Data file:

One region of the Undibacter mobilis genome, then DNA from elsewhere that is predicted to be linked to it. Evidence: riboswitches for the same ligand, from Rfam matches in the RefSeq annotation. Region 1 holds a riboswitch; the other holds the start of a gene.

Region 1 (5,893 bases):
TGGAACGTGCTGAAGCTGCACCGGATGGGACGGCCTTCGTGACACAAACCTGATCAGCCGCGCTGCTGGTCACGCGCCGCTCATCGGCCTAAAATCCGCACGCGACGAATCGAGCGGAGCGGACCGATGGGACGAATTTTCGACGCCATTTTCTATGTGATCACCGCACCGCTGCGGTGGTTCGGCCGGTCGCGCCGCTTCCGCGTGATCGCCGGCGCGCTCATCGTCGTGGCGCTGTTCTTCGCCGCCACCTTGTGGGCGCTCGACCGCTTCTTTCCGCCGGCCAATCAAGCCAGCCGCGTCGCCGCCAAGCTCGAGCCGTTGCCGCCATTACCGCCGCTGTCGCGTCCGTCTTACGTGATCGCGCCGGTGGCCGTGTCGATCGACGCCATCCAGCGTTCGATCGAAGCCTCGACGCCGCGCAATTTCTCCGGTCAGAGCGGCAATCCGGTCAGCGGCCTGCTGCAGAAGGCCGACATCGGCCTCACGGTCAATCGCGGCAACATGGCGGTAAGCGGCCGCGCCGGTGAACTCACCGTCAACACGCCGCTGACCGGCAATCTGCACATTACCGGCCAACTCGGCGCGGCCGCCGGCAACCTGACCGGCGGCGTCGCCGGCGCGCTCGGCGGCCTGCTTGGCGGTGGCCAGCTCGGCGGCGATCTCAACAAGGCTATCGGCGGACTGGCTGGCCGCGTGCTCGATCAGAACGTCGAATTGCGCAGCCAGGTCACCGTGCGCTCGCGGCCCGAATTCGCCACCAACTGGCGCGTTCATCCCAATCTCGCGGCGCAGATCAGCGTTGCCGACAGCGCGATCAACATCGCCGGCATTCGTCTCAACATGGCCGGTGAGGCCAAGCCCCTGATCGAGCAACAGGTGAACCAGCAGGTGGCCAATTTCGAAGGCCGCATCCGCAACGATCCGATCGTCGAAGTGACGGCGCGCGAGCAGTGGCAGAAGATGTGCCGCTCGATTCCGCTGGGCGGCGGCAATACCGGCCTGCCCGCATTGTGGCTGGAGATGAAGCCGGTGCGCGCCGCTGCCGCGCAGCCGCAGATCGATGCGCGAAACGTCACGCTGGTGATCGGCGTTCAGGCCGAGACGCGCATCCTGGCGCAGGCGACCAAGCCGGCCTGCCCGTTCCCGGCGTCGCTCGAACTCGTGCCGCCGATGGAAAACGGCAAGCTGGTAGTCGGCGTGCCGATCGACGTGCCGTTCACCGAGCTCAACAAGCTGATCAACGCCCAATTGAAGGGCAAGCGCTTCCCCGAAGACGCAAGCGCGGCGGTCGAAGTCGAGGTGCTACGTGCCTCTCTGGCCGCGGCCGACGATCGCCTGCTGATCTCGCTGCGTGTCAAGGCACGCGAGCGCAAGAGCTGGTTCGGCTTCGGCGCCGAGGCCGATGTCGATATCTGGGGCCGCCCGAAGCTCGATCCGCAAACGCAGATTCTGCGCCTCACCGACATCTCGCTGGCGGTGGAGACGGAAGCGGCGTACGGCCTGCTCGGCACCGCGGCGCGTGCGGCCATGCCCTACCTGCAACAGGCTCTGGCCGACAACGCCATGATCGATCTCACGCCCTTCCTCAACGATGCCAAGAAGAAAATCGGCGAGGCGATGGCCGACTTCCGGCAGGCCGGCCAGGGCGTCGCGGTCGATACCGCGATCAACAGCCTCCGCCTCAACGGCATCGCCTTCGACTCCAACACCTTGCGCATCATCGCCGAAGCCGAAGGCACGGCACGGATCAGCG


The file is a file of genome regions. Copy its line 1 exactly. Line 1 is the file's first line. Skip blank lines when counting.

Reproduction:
One region of the Undibacter mobilis genome, then DNA from elsewhere that is predicted to be linked to it. Evidence: riboswitches for the same ligand, from Rfam matches in the RefSeq annotation. Region 1 holds a riboswitch; the other holds the start of a gene.